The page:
Yes, I know
How to Install Docker on Debian/Ubuntu/CentOS?

In this video, I show you how to install the latest version of Docker on Debian/Ubuntu/CentOS, straight from the project repository — and that, in a secure manner by checking first the remote repository key fingerprint!

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How to Install Docker on Debian/Ubuntu/CentOS?

Docker is a popular container technology allowing you to run services and processes in isolation. I started recently to use docker more and more for testing and education purposes. It’s definitely a lightweight alternative to full-fledged virtual machines since I can spawn an Ubuntu or CentOS environment on my Debian system in a matter of seconds.

But since the Docker project is evolving rapidly, that means, unless you are using a rolling distribution, the Docker version available in your system repository is probably outdated. Way outdated…​

Pay special attention to the remote repository key verification part. This is really an important step of the process to ensure you are installing a genuine software on your system. In fact, even if you do not plan to install Docker, you should watch the video at least for that part: too many installation tutorials out there simply ignore that — whereas blindly installing a new trust anchor on your system is a major security flaw!

How can I take the most of this video?

I encourage you to download the files used on the video so you will be able to try the same commands as me on your own system.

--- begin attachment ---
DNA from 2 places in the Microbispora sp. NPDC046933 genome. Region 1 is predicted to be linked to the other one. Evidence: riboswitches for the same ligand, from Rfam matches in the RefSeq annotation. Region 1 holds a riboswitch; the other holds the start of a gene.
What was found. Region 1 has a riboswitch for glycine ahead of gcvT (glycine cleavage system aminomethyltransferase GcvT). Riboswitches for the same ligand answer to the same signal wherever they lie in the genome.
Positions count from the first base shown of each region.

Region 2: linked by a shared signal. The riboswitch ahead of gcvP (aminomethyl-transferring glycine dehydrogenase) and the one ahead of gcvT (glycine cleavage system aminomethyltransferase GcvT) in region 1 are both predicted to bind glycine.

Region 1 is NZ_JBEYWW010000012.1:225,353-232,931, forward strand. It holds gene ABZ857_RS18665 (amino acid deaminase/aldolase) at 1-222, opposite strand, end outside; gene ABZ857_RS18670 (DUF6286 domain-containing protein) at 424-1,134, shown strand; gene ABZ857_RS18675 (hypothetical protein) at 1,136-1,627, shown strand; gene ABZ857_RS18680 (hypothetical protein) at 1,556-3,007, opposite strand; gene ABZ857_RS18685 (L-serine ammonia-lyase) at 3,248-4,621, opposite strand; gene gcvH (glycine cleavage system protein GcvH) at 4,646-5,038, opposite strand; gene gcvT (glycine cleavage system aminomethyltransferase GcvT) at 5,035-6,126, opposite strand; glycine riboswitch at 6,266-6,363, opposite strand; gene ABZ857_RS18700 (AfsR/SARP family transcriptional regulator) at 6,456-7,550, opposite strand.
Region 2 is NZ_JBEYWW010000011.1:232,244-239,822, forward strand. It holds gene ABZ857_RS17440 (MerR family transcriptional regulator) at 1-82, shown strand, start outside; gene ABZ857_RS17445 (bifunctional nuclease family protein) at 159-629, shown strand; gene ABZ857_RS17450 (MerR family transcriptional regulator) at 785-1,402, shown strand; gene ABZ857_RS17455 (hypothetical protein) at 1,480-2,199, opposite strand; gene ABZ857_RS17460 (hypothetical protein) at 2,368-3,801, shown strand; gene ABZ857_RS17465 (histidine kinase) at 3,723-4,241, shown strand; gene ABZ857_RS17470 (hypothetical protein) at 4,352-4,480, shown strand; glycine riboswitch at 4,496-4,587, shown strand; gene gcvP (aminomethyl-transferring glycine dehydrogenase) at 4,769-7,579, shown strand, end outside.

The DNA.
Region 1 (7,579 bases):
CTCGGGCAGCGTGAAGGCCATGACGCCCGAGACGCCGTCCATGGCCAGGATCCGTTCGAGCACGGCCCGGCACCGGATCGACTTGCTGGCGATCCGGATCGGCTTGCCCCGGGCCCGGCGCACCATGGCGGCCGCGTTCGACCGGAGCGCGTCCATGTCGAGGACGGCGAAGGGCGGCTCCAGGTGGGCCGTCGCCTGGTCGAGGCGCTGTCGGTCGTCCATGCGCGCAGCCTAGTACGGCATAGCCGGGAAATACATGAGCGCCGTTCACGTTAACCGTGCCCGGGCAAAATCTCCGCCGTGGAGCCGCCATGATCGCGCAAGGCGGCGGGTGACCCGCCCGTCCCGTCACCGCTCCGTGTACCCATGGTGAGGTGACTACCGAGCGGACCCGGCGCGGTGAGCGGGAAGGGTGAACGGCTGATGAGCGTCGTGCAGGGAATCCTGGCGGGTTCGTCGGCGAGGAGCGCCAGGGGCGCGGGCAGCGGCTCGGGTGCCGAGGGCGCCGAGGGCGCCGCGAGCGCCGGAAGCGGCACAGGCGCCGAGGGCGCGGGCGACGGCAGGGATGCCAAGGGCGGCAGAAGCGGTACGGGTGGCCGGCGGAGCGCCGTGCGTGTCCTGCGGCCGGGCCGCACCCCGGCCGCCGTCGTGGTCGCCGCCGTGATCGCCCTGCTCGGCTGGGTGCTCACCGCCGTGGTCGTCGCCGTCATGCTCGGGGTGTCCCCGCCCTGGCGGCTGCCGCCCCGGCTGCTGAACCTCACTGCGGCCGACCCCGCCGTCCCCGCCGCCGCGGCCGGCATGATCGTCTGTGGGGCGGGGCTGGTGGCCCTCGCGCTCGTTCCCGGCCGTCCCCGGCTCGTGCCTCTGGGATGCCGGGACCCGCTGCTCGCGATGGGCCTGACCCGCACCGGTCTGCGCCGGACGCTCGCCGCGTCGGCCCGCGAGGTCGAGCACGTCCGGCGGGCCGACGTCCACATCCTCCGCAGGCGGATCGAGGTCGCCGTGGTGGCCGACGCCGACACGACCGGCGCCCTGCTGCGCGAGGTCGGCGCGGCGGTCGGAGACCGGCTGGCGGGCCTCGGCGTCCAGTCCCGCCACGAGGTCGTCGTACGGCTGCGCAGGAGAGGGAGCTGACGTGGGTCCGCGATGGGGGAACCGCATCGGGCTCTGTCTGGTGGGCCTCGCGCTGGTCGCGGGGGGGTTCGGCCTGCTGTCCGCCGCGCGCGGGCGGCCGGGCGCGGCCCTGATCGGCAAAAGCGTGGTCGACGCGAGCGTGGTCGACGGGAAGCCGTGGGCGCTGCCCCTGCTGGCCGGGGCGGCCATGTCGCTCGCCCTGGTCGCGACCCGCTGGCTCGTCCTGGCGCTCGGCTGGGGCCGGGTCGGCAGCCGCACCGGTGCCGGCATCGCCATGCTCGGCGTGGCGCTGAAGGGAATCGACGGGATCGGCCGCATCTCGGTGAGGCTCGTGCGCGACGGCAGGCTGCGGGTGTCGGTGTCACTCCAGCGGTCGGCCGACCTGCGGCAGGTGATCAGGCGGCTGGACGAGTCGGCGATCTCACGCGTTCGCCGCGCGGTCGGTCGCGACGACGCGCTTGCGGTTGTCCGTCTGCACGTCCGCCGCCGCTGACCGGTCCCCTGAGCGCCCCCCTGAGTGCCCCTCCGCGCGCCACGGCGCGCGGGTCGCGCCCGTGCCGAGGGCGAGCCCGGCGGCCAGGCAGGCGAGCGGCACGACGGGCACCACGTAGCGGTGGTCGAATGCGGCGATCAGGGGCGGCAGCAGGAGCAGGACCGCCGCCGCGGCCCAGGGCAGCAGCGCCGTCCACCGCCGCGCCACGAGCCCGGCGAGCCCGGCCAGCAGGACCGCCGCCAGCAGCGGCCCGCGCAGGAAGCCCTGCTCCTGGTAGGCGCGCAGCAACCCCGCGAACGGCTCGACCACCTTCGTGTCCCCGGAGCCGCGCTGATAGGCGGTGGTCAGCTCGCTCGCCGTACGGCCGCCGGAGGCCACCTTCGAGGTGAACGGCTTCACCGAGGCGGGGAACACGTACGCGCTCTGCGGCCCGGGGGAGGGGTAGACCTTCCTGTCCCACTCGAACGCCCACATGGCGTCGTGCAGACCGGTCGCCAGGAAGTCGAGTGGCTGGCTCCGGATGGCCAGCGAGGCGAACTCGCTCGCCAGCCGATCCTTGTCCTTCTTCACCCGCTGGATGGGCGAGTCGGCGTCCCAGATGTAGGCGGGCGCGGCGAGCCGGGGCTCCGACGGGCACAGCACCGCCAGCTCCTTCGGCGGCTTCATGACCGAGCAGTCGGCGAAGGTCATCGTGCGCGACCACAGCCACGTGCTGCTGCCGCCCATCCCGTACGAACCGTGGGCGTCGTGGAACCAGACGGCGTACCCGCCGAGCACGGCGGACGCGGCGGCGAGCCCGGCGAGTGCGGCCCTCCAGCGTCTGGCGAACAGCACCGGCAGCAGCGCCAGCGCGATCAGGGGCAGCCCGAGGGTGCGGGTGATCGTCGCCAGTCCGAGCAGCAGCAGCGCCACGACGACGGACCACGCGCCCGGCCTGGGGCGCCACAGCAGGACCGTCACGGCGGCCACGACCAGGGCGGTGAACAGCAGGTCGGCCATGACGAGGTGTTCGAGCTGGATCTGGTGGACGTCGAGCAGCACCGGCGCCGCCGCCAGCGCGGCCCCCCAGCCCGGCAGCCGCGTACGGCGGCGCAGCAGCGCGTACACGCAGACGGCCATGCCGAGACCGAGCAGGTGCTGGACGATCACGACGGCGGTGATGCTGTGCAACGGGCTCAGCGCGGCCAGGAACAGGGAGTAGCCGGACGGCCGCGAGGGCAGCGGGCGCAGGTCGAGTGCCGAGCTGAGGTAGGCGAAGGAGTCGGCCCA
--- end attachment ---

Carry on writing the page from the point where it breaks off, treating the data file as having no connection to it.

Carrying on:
The link above will allow you to download a gzipped tar archive of the files used in the video. To extract the content of that archive on your system, you can use the command:

    tar xzf Yes_I_Know_IT-Ep15.tar.gz

What is the target audience?

To install Docker the way it is explained here, you must have access to a working Linux system and being able to open a root session there.

On many systems today, that simply means being able to issue one of these commands:

    # Require the current user being in the sudo group
    # May need to provide your *own* password
    sudo /bin/bash   # explicitly request a Bash shell
    sudo /bin/su     # use root's default shell


    # Require the *root* password
    su --shell /bin/bash   # explicitly request a Bash shell
    su                     # use root's default shell

I used the Bash shell on my system. But probably it should work the same with a different shell.

The video explicitly shows how to install Docker on Debian, Ubuntu, and CentOS. But the instructions for Debian/Ubuntu should work in most APT-based distributions (including all Ubuntu derivatives). And the CentOS instructions should work without any issue on RHEL, Fedora, and other RPM-based distributions.